India and Pakistan's long conflict over the disputed region of Kashmir stands at an uneasy peace, but according to Foreign Policy's Stephan Faris, climate change may end all that. Why? Himalayan glaciers in Kashmir feed the Indus river, which provides water for the two countries. Global warming trends could cause the glaciers to melt prematurely, reducing the already-limited water supply.
Traditionally, Kashmir's waters have been naturally regulated by the glaciers in the Himalayas. Precipitation freezes during the coldest months and then melts during the agricultural season. But if global warming continues at its current rate, the Intergovernmental Panel on Climate Change estimates, the glaciers could be mostly gone from the mountains by 2035. Water that once flowed for the planting will flush away in winter floods. [...]
Water is already undermining Pakistan's stability. In recent years, recurring shortages have led to grain shortfalls. In 2008, flour became so scarce it turned into an election issue; the government deployed thousands of troops to guard its wheat stores. As the glaciers melt and the rivers dry, this issue will only become more critical. Pakistan—unstable, facing dramatic drops in water supplies, caged in by India's vastly superior conventional forces—will be forced to make one of three choices. It can let its people starve. It can cooperate with India in building dams and reservoirs, handing over control of its waters to the country it regards as the enemy. Or it can ramp up support for the insurgency, gambling that violence can bleed India's resolve without degenerating into full-fledged war.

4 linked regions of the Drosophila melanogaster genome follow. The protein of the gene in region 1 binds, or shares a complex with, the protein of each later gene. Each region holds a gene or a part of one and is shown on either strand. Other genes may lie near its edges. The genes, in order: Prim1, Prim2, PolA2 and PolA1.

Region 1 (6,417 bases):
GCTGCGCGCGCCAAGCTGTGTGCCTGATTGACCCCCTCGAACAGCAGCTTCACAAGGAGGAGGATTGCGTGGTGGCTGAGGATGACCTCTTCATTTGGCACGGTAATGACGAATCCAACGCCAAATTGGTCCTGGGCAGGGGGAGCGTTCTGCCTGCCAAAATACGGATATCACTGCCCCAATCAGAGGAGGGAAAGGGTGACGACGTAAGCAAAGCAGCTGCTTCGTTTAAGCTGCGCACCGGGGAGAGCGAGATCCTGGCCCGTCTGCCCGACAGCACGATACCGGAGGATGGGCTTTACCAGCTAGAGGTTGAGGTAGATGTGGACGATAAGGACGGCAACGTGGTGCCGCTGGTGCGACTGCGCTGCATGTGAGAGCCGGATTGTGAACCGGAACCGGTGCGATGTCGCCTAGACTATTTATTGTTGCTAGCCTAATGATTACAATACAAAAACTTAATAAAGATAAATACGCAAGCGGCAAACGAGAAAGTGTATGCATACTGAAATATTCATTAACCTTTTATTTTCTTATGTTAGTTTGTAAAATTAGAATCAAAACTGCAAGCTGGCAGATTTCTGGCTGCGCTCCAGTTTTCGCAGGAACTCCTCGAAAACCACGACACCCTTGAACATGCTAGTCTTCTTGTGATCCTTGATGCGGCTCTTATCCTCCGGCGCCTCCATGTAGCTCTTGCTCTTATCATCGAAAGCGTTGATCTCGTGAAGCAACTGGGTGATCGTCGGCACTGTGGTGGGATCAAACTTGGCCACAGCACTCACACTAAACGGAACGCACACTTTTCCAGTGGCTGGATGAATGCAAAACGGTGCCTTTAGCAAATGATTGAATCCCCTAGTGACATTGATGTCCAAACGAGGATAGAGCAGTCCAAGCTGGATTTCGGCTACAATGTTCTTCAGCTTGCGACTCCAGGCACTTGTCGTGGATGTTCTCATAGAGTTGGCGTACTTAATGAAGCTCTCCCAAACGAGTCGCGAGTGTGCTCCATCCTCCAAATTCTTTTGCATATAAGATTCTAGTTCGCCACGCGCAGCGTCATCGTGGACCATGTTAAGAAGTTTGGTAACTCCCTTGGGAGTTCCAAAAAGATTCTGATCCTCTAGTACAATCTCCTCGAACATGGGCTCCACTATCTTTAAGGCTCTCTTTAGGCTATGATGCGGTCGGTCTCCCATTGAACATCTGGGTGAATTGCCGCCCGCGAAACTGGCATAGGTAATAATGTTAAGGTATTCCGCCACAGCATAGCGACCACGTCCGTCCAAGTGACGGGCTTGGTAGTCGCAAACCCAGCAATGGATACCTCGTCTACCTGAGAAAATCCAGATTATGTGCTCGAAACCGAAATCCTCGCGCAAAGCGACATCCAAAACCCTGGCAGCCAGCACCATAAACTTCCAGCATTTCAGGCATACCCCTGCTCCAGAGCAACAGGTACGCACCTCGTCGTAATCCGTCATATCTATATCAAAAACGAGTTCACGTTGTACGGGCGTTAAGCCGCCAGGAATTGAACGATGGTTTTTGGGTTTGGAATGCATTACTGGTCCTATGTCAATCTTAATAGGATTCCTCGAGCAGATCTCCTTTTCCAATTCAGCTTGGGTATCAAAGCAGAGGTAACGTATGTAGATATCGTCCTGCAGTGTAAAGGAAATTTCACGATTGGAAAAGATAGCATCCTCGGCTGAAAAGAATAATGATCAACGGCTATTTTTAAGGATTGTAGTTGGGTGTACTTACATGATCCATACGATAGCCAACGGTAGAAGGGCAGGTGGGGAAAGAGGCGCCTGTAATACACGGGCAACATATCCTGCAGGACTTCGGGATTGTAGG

Though speculating, Faris thinks the risk is grave enough to buttress arguments for tackling climate change.
This article is from the archive of our partner The Wire.